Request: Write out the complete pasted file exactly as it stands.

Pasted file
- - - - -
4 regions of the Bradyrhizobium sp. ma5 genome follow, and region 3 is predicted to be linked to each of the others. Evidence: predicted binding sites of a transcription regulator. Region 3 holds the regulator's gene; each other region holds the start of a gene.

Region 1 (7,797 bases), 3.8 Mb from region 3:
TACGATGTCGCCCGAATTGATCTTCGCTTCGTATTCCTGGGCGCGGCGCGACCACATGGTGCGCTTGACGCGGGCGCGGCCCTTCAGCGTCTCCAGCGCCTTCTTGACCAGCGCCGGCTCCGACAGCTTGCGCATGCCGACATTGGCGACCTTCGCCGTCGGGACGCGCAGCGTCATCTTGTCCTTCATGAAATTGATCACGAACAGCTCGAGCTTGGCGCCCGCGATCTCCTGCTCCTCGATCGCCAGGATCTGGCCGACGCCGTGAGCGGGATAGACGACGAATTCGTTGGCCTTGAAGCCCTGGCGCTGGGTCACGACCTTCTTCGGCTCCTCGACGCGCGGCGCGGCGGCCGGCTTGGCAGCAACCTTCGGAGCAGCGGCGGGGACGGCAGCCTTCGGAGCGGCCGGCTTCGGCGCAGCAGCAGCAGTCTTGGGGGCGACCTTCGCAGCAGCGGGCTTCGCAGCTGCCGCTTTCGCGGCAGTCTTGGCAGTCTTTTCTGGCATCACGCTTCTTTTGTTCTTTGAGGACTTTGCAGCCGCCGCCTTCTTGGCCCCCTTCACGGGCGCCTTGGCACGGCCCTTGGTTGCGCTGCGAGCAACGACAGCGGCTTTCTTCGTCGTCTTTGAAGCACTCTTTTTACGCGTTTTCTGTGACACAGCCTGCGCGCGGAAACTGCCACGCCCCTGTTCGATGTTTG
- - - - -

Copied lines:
4 regions of the Bradyrhizobium sp. ma5 genome follow, and region 3 is predicted to be linked to each of the others. Evidence: predicted binding sites of a transcription regulator. Region 3 holds the regulator's gene; each other region holds the start of a gene.

Region 1 (7,797 bases), 3.8 Mb from region 3:
TACGATGTCGCCCGAATTGATCTTCGCTTCGTATTCCTGGGCGCGGCGCGACCACATGGTGCGCTTGACGCGGGCGCGGCCCTTCAGCGTCTCCAGCGCCTTCTTGACCAGCGCCGGCTCCGACAGCTTGCGCATGCCGACATTGGCGACCTTCGCCGTCGGGACGCGCAGCGTCATCTTGTCCTTCATGAAATTGATCACGAACAGCTCGAGCTTGGCGCCCGCGATCTCCTGCTCCTCGATCGCCAGGATCTGGCCGACGCCGTGAGCGGGATAGACGACGAATTCGTTGGCCTTGAAGCCCTGGCGCTGGGTCACGACCTTCTTCGGCTCCTCGACGCGCGGCGCGGCGGCCGGCTTGGCAGCAACCTTCGGAGCAGCGGCGGGGACGGCAGCCTTCGGAGCGGCCGGCTTCGGCGCAGCAGCAGCAGTCTTGGGGGCGACCTTCGCAGCAGCGGGCTTCGCAGCTGCCGCTTTCGCGGCAGTCTTGGCAGTCTTTTCTGGCATCACGCTTCTTTTGTTCTTTGAGGACTTTGCAGCCGCCGCCTTCTTGGCCCCCTTCACGGGCGCCTTGGCACGGCCCTTGGTTGCGCTGCGAGCAACGACAGCGGCTTTCTTCGTCGTCTTTGAAGCACTCTTTTTACGCGTTTTCTGTGACACAGCCTGCGCGCGGAAACTGCCACGCCCCTGTTCGATGTTTG